A meeting of Congo representatives was requested to be held today with the general manager. On the agenda for discussion was the shortcomings in communications of the proposed road works and the less than acceptable way the Council's Director of Infrastructure had engaged with the community with his initial "my way or the highway" response to those gathered on site on Monday morning to protest the removal of ten trees. The requested audience with the General Manager saw "the elephant" in the room so from the outset the frank conversation the community wanted to have was not forthcoming. It is understood that the expected face to face meeting was changed to a Zoom meeting due to the fact that the Executive team was in isolation due to one of their members being exposed to a positive Covid case as a result of a recent visit to Melbourne. The details of the meeting respectfully remain "off the record". What is known is that, as a result of the meeting today, Council will now be seeking further legal advice before proceeding with any proposed road works or tree works. The General Manager Catherine Dale & Director Warren Sharpe committed to keeping the trees where they are for at least the next 2 weeks while they look into the legalities of the road and land situation. Unfortunately the road will remain closed during this time at the landowner's discretion. If you drill down to what is not being said there is much to reveal. Council say "The landowner has indicated a genuine desire to be able to re-open the road to the public, on the basis that the risk is appropriately mitigated by the removal of the ten trees identified as presenting an unacceptable high risk." The above reveals that it is the landowner who is in control of the resultant works to be carried out because, if they are not to his satisfaction, and if he believes the risks have not been mitigated, he will not allow the road to be opened. The landowner is of the opinion that if "the risk is appropriately mitigated by the removal of the ten trees identified as presenting an unacceptable high risk he will not budge". Let's look at these ten trees "identified as presenting an unacceptable high risk" as Council have described in their letter to residents. As you can see in Council's diagram below only THREE of the ten trees present as "an unacceptable high risk". The others are to be removed to improve alignment or to improve a sight line. So is the tail wagging the dog? Just suppose the landowner has been advised by his insurer that, due to there being a public road (under a common law definition) traversing his private property he was liable for any accident that might happen. Accordingly his premium would be very high UNLESS he was able to prove to his insurer that he had taken steps to ameliorate the situation and directed Council to bring the section of road to an acceptable standard for the insurer "on the basis that the risk was appropriately mitigated by the removal of the ten trees identified as presenting an unacceptable high risk."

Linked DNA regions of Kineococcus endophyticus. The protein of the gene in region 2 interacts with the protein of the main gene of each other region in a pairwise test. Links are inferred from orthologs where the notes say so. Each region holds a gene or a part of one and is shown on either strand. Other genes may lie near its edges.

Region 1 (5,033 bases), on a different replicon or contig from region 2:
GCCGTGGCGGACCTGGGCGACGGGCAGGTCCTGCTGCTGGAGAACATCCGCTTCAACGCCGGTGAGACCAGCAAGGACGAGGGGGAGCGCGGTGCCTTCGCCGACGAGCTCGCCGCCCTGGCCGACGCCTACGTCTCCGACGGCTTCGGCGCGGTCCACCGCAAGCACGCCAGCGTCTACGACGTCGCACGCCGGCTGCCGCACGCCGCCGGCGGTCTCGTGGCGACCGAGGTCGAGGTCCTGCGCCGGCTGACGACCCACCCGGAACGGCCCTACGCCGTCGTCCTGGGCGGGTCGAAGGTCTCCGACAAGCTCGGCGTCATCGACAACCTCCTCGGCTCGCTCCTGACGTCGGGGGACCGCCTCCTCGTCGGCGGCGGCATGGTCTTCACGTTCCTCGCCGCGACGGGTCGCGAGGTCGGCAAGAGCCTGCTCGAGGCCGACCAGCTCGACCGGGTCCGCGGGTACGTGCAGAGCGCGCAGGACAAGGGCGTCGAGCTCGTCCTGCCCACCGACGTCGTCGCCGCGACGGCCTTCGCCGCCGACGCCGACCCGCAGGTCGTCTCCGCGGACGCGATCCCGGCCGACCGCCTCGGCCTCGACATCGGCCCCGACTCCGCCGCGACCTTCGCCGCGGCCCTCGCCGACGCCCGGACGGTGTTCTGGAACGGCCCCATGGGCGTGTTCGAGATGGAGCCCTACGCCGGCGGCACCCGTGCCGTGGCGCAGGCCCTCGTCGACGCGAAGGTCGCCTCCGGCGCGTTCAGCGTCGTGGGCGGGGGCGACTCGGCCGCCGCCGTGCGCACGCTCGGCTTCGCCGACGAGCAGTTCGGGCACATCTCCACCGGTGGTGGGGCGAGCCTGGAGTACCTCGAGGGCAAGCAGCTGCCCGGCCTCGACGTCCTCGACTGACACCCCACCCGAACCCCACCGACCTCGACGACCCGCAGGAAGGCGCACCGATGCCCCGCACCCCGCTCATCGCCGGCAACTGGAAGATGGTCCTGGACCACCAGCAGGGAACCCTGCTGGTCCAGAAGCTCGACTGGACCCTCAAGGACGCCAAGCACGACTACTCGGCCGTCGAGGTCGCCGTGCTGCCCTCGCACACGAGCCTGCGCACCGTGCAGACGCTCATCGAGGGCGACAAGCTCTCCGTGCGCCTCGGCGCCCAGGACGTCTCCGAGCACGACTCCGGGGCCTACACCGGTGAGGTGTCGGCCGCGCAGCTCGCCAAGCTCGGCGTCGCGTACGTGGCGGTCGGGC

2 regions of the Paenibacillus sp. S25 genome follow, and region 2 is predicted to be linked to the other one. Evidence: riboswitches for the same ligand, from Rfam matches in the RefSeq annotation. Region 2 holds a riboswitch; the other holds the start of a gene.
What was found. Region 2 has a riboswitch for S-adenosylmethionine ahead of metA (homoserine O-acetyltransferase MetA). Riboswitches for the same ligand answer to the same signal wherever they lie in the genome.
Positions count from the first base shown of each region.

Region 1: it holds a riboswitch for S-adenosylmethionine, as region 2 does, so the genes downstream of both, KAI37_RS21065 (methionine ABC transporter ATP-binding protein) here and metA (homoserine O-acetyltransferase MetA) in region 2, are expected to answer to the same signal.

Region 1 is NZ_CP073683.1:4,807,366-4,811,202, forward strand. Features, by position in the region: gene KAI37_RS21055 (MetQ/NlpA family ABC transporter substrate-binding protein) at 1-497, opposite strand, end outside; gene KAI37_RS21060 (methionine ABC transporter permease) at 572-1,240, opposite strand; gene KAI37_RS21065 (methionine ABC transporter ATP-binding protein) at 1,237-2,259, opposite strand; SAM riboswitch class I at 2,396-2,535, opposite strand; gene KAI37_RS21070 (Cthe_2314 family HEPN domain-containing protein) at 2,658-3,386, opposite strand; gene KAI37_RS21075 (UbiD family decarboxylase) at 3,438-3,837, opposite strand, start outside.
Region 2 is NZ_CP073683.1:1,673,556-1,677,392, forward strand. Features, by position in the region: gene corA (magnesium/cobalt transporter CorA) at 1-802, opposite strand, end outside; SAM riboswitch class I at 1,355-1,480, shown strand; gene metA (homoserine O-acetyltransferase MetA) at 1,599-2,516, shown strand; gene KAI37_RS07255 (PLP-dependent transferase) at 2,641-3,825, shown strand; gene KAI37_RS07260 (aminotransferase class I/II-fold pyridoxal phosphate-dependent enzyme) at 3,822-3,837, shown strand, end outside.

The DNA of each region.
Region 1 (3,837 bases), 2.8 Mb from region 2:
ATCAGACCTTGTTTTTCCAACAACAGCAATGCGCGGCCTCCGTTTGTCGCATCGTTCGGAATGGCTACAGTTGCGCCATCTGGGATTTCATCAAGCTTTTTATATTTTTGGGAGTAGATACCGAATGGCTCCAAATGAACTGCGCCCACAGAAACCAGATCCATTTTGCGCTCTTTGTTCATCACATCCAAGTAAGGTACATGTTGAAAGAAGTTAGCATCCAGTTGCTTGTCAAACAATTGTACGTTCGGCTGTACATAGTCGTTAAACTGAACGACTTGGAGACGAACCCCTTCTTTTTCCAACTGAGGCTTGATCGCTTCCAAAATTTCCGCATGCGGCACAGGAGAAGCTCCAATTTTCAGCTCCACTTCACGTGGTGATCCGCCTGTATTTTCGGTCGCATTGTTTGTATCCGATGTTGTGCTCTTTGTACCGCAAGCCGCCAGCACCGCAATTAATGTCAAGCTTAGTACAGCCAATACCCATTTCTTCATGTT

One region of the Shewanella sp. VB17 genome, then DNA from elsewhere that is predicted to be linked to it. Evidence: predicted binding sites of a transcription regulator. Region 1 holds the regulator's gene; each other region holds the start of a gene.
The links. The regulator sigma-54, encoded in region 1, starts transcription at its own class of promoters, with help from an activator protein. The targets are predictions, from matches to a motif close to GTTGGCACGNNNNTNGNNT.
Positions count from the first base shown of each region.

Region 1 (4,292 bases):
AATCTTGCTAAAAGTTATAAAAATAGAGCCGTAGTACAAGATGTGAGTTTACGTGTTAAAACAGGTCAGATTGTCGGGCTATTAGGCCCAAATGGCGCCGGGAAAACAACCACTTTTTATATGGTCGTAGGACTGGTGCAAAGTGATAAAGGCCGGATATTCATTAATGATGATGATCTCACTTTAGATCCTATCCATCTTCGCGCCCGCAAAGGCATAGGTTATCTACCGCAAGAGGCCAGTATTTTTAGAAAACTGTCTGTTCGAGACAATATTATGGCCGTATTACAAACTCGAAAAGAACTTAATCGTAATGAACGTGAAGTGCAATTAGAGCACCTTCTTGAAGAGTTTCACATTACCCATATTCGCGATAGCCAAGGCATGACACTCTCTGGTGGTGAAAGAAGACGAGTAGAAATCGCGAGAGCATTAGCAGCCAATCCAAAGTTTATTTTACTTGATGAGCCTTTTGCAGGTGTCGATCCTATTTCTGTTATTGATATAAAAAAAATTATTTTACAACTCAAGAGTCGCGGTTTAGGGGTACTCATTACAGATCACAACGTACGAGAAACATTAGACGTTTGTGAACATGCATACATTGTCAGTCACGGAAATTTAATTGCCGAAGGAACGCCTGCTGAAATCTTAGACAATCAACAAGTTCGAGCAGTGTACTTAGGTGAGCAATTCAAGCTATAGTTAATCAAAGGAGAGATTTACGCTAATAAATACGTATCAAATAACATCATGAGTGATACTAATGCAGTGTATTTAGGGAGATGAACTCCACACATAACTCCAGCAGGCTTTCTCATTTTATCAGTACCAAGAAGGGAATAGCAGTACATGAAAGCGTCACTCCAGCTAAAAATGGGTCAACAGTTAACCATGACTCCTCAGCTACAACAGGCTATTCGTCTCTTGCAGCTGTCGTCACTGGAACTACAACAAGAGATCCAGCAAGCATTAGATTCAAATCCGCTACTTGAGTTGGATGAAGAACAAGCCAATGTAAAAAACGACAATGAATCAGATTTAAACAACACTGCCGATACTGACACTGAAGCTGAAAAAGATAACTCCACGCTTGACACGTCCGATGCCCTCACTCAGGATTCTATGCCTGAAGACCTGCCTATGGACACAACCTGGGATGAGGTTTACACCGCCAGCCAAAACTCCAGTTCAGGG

Council say "It needs to be appreciated that based on the current risk assessment, the tree works are essential if the road is to be re-opened to the community." Keep in mind that these trees did not pop up overnight. They are the very same trees that locals have been driving by for the past forty years. Council DIDN"T just decide that these trees in particular needed to be actioned. There are countless other trees across the shire that overhang and are "too close to the road edge" . Even a few hundred metres on the same trees hard pressed against the road way, leaning or overhanging stand in the National Park section of Congo Road.